Édes Emma, drága Böbe: vázlatok, aktok

[Screenshot]Not, I’m afraid, Szabó’s best. His German vacation in the 80s did him good, but his return to de-Communized Hungary looks like it took a while to hit its stride, and was rather hampered by the rough shape of the nation itself. Hungary’s own troubles manifested in the low production values of this film; it’s grainy with poor sound quality (the illegible burned-in subtitles, on the other hand, I blame on the inadequacy of the US DVD authoring). On the directorial-weakness side, I’ve noted that Szabó has a gift for focusing on a single characteristic experience of a point in history, and in this occasion chose perhaps a rather too limited perspective. The focus of this film is so narrow that, aside from the focus on a change from Russian-language to English-language teaching, the major societal changes don’t come through at all, which is a pity. There’s also a great deal of gratuitous nudity; so much so that it’s alluded to in the title, even, and it doesn’t contribute anything at all,as far as I can tell, to the main themes of thin film.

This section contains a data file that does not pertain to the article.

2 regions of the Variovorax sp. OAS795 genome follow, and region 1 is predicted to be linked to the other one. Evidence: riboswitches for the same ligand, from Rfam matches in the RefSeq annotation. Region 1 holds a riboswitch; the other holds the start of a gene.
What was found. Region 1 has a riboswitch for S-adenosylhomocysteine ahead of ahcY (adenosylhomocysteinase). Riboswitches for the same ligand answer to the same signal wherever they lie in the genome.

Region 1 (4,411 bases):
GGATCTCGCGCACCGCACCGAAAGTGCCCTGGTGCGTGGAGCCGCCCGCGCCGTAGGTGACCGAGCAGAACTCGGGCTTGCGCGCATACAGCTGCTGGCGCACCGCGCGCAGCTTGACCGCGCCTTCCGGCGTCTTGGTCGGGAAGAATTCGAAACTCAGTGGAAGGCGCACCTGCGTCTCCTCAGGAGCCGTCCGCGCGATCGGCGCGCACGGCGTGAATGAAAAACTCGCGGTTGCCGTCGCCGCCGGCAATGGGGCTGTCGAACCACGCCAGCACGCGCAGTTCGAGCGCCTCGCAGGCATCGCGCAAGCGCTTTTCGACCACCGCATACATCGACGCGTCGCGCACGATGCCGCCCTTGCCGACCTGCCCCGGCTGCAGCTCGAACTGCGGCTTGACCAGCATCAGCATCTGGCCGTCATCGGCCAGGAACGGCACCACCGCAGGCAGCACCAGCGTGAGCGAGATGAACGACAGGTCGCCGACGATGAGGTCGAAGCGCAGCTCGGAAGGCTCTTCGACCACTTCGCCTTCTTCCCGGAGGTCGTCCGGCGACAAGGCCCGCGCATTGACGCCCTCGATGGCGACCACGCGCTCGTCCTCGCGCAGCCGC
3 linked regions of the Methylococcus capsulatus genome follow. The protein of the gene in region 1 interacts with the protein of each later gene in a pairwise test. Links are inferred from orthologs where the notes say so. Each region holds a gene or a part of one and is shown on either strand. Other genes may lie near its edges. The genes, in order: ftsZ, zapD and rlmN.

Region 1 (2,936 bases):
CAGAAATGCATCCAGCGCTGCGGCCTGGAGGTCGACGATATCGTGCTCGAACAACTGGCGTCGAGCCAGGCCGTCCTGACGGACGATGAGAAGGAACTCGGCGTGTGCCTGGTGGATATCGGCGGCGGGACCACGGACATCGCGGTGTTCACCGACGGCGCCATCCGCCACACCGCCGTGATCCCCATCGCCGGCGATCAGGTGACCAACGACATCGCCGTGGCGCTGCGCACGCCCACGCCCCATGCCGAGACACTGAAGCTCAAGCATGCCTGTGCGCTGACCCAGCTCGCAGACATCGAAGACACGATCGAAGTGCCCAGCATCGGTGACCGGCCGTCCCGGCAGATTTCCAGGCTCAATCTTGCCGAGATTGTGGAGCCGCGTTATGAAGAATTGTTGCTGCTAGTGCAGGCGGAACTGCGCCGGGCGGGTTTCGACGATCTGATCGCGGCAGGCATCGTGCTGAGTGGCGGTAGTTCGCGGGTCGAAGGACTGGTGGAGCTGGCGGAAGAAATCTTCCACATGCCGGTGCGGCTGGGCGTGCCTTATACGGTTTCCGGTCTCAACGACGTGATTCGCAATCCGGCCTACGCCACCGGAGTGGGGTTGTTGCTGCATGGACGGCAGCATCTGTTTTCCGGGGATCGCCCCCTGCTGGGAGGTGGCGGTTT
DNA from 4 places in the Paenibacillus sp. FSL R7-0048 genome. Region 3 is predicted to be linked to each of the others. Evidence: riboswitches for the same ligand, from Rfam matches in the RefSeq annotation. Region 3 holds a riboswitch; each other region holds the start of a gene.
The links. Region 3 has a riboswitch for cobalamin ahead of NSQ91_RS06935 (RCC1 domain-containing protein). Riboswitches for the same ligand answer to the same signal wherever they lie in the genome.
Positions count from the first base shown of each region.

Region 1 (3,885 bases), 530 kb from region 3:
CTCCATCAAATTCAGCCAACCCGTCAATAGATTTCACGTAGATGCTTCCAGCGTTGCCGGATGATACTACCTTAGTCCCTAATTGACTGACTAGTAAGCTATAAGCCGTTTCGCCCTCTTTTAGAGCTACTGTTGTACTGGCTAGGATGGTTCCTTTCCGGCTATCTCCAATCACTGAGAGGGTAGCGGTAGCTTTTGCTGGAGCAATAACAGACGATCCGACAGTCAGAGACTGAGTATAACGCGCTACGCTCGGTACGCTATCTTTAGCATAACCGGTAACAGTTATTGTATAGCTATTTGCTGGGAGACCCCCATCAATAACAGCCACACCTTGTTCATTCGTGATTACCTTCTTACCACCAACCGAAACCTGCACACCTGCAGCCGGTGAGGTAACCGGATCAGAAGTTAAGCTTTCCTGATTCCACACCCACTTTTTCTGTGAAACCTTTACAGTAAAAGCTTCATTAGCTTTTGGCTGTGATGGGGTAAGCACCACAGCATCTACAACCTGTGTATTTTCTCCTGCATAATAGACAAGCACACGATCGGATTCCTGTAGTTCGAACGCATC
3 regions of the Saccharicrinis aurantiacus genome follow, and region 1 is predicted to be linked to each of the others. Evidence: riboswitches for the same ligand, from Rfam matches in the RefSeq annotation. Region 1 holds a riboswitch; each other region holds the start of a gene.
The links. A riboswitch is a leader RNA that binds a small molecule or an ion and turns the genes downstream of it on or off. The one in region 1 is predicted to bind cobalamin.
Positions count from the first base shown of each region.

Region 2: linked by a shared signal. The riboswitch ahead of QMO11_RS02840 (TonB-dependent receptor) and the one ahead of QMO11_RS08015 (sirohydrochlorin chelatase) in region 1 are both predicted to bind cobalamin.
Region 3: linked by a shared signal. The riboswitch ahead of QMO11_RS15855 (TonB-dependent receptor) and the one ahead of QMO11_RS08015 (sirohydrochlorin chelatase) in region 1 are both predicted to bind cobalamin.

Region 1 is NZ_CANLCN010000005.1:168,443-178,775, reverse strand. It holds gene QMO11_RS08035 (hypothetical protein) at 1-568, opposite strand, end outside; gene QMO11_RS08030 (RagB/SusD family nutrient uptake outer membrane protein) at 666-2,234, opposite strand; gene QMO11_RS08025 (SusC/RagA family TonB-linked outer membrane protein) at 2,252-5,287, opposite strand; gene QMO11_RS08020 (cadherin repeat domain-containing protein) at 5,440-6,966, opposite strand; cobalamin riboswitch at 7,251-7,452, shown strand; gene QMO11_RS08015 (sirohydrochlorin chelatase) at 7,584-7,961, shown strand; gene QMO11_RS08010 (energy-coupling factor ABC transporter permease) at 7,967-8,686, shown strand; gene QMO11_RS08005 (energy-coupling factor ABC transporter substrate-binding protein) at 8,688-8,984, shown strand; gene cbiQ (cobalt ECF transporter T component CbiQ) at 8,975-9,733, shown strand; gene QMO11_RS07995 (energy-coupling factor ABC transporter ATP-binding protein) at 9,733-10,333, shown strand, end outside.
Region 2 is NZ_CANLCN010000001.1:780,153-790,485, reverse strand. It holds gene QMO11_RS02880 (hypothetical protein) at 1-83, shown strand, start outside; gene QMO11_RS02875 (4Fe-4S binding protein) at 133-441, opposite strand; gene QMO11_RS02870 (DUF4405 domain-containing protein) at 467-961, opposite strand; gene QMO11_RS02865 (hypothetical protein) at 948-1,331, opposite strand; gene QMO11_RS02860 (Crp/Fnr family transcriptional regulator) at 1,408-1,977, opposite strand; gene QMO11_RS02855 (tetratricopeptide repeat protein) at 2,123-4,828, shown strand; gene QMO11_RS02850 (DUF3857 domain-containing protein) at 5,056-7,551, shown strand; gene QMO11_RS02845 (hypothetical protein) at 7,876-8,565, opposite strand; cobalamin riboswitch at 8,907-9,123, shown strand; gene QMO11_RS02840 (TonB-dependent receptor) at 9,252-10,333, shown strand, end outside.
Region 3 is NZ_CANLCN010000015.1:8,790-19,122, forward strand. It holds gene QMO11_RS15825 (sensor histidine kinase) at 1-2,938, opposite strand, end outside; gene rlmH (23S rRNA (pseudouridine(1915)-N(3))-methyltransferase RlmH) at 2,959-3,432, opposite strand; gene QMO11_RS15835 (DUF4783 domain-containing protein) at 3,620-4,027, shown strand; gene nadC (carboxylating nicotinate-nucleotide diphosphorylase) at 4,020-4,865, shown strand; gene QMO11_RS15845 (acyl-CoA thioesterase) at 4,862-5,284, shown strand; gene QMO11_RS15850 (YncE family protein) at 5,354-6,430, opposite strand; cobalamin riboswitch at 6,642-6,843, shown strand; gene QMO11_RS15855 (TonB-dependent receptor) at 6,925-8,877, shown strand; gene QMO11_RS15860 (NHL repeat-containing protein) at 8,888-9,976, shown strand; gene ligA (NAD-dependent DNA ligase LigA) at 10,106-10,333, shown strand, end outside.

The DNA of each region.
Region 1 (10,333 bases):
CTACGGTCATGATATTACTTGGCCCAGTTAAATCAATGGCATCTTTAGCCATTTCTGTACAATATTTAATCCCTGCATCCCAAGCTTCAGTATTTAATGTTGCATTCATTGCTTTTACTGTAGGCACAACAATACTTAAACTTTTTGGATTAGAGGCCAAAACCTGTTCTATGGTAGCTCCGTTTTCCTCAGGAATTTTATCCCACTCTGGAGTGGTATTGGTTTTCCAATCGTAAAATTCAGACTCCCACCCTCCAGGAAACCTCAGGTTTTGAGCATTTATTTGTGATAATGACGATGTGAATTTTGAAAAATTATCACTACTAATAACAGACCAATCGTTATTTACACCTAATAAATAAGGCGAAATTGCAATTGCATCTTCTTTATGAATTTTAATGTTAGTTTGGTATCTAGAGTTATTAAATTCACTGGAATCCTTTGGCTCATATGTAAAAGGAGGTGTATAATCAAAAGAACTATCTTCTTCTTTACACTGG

For a strong impression about Hungary immediately after liberalization, I get the impression Moszkva tér (which I have yet to actually see) is a better story.

See also: IMDB.


About Jake
I'm a mathematics professor at the University of Louisville, and a geek.

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